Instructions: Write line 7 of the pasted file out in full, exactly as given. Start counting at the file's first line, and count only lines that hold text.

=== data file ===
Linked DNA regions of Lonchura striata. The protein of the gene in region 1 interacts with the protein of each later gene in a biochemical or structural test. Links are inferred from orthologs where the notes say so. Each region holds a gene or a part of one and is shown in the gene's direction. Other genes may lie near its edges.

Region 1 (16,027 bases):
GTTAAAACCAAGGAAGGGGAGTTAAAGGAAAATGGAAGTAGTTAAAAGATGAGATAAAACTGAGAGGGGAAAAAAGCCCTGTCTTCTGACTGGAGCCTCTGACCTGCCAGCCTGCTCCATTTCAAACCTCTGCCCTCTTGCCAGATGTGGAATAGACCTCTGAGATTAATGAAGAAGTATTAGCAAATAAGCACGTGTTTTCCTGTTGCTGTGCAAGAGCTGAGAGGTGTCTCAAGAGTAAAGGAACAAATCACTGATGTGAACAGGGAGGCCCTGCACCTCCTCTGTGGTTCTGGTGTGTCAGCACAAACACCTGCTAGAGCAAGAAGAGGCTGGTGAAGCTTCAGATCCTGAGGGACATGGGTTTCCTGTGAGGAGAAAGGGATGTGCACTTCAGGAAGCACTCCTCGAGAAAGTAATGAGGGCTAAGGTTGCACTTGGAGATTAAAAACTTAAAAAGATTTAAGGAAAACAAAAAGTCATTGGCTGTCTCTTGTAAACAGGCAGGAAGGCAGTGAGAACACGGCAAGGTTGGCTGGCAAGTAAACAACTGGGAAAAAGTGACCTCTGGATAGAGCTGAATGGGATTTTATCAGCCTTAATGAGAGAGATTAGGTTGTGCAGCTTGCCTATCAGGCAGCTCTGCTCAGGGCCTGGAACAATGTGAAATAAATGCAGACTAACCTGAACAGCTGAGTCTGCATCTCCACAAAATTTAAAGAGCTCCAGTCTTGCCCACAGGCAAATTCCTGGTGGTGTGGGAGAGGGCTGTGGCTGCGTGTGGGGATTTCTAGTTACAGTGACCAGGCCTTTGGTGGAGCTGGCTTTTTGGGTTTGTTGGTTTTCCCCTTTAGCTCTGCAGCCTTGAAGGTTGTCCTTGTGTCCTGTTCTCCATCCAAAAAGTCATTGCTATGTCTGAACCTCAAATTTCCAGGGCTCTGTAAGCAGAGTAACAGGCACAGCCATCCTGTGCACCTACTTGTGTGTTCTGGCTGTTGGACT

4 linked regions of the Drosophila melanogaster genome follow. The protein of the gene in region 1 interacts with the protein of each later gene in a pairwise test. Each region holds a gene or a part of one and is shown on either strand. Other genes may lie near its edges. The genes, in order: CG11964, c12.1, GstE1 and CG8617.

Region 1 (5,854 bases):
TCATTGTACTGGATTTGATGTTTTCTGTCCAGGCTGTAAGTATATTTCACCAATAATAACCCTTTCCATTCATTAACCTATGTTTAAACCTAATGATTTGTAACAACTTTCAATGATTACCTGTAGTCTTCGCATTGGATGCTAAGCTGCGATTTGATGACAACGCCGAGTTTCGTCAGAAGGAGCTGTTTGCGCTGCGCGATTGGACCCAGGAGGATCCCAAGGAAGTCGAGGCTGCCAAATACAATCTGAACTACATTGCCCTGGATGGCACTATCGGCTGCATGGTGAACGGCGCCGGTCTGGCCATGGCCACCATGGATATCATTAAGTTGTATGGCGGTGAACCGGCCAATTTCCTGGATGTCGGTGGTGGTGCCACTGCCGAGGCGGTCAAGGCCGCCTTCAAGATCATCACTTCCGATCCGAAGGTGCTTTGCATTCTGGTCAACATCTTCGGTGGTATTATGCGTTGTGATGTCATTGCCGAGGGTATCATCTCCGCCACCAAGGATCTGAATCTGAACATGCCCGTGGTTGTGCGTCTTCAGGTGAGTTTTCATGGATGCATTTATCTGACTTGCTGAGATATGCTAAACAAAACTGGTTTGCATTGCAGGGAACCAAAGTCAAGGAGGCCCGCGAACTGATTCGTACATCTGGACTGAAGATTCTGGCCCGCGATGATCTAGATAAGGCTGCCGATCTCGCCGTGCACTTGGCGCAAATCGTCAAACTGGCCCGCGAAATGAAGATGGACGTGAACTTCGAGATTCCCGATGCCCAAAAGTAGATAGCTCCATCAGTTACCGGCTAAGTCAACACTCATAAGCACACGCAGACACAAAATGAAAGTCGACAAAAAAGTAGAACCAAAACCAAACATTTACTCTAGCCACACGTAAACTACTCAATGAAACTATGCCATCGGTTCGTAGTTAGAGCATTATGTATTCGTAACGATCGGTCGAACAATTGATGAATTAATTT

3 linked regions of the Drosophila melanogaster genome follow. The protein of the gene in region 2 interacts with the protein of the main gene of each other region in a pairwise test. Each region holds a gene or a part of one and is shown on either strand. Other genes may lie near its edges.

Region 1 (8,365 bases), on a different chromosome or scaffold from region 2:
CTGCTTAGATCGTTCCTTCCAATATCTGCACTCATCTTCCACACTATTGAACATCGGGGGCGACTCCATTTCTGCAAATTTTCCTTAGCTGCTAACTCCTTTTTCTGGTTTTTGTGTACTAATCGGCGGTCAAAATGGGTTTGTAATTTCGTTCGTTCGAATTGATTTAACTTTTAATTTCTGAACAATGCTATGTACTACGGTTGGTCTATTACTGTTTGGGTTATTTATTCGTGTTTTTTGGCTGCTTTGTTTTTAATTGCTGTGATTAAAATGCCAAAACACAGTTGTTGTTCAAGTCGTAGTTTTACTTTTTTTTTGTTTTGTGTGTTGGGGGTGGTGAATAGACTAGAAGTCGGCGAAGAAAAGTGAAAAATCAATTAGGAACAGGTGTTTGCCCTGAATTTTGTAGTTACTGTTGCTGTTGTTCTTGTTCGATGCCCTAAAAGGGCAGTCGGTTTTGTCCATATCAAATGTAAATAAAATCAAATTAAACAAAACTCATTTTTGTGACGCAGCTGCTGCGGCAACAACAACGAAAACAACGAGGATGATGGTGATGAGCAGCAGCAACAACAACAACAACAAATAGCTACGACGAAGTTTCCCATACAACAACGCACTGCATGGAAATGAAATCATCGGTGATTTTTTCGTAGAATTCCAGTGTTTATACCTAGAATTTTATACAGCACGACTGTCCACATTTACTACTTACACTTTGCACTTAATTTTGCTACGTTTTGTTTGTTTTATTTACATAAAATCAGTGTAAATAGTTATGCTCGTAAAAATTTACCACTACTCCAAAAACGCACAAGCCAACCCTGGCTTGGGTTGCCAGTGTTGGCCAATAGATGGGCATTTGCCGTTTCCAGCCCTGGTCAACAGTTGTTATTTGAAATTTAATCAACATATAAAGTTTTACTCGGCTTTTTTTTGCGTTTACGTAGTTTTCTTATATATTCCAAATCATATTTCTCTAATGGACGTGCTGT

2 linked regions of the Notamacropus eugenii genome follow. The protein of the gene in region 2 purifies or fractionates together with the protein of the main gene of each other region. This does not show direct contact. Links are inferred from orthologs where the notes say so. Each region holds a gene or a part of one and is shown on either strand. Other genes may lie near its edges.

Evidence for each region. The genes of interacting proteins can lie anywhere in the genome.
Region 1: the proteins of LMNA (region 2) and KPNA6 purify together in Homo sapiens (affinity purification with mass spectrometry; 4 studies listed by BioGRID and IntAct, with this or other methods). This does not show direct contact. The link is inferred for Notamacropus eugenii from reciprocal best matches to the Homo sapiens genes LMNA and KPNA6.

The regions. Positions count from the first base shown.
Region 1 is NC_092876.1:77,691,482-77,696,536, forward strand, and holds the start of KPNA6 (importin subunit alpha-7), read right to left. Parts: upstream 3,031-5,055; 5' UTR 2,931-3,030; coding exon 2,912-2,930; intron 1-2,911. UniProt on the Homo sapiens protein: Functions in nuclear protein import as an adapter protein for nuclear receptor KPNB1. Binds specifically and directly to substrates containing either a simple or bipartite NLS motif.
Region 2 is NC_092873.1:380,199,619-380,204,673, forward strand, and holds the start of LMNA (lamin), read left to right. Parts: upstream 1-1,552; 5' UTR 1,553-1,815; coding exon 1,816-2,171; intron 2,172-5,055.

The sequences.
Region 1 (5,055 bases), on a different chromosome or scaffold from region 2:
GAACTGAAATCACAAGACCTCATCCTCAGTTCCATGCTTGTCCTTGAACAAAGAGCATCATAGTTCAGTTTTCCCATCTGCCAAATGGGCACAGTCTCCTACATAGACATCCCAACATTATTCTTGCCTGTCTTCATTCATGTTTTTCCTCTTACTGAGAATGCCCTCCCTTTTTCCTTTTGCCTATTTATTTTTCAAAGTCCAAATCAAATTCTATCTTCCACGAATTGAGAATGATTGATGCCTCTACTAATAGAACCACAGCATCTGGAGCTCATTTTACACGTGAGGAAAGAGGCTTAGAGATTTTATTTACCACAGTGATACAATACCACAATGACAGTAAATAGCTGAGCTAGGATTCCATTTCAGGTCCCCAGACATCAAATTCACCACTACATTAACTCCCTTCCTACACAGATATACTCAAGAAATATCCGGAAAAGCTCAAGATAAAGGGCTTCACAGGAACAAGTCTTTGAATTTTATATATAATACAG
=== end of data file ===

3 linked regions of the Drosophila melanogaster genome follow. The protein of the gene in region 2 interacts with the protein of the main gene of each other region in a pairwise test. Each region holds a gene or a part of one and is shown on either strand. Other genes may lie near its edges.